The film, which premiers at the Toronto International Film Festival this weekend, is itself a surreal experience within within the mind of Benoît. Keep A Modest Head features rare audio recordings and film footage taken in Benoît’s studio in Paris.
zeeBigBang spoke with Dawson on the making of his film and what it was like to get such intimate access to Benoît.
“I was really interested for a long time in surrealism. So I thought this would be an unbelievable meeting, just being able to meet Jean and get to know more about this movement. Interestingly enough, Jean never really spoke about the movement so much. Everything was about personal experiences that he had, all the way from when he was a child to in his 80s. It’s like he was a story-teller, who had an arsenal of stories, which happen to be from his own life. He got so much enjoyment out of other people living vicariously through him and through his stories, that I really started to realize that it [the film] was a lot less about what surrealist means and more about what he [Benoît] identifies with in his life,” said Dawson.
Dawson wasn’t the first to approach Benoît to make a movie about his life. According to Dawson, Benoît and his long time friend and fellow surrealist artist, André Breton, had been asked many times by different filmmakers but they refused them all, feeling as though what these filmmakers wanted to create was banal and against the artistic nature that both of them possessed.
Dawson’s unique style of filmmaking includes the use of archival footage, meticulous set design, in-camera effects and grainy, textured filmstock to create fantastical worlds. This is what gave Benoît the confidence to go ahead with the film.
“As we got to know each other a little bit more, he [Benoît] could tell I had different interests than most people. It wasn’t until I really sat down with him and pulled some key scenes from some of my movies and showed them to him, he said, ‘Ok Deco, for you, ok,’ and he said, ‘I could tell you really have something to you that although I’m very hesitant, I feel that maybe this is the right move and you’re the right person to do it.’”
Dawson shot the majority of the film in 2004 and had the opportunity to visit Benoît in Paris the following years until his death in 2010. During these years, Dawson was able to get feedback from Benoît on the film in progress.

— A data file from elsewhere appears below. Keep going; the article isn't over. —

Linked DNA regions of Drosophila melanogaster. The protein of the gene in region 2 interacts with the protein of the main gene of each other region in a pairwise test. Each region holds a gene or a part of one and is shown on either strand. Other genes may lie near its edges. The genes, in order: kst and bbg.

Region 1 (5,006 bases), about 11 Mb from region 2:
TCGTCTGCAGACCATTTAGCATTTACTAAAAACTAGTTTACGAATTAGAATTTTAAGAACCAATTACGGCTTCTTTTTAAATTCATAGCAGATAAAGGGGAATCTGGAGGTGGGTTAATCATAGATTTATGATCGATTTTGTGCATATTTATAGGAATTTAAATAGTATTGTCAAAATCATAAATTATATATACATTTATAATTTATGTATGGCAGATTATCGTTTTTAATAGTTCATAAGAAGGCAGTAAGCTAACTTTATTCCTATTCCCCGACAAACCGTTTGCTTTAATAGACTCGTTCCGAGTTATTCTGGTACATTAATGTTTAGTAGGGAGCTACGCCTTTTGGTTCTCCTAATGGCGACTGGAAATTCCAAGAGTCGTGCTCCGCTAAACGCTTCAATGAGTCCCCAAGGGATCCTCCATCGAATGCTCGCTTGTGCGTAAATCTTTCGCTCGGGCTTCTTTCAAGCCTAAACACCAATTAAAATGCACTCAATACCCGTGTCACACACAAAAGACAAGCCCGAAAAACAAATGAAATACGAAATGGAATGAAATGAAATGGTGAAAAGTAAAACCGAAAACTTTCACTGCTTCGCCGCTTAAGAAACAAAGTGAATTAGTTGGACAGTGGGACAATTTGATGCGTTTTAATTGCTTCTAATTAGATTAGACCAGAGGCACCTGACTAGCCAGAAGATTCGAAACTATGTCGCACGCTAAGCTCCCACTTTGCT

“I was able to change every single one of the things he had suggested I change and that really made me feel proud because I just knew that, as happy as he [Benoît] was with it [film] in that state, I could take it to a place where he could be very comfortable with it,” said Dawson.
Keep A Modest Head held many firsts for Dawson. This was his first non-silent film and also Dawson’s first time time experimenting with the digital software involved in the visual effects used in the film.
“I taught myself everything that you see in that movie, about compositing and adding effects together and blending and motion tracking. That whole room with all those moving paintings, having no idea how I would actually do it. But I knew how to do it, how to make sure I shot it properly and sure enough I was right. Then 20 months of intense, day to day work, I finished it,” said Dawson.
Dawson hopes to eventually turn Keep A Modest Head into a full length feature film, which he says will be, “a hybrid” between this style of film and a deeper documentary into the other aspects of Benoît’s life.
“[In Keep A Modest Head] I put Benoît up on screen pretty much as he is, as his mind is, as well get this ‘Deco Dawson interpretation’ of who Jean Benoît is and what his mind is like… I feel like at the end of the movie, it’s about impressions and I think that’s what people will come away with,” said Dawson.
Keep A Modest Head will premier at TIFF on Friday, September 7 at 7:15pm at the TIFF Bell Lightbox Theatre and will continue with a last screening on Saturday, September 8 at 7:15pm.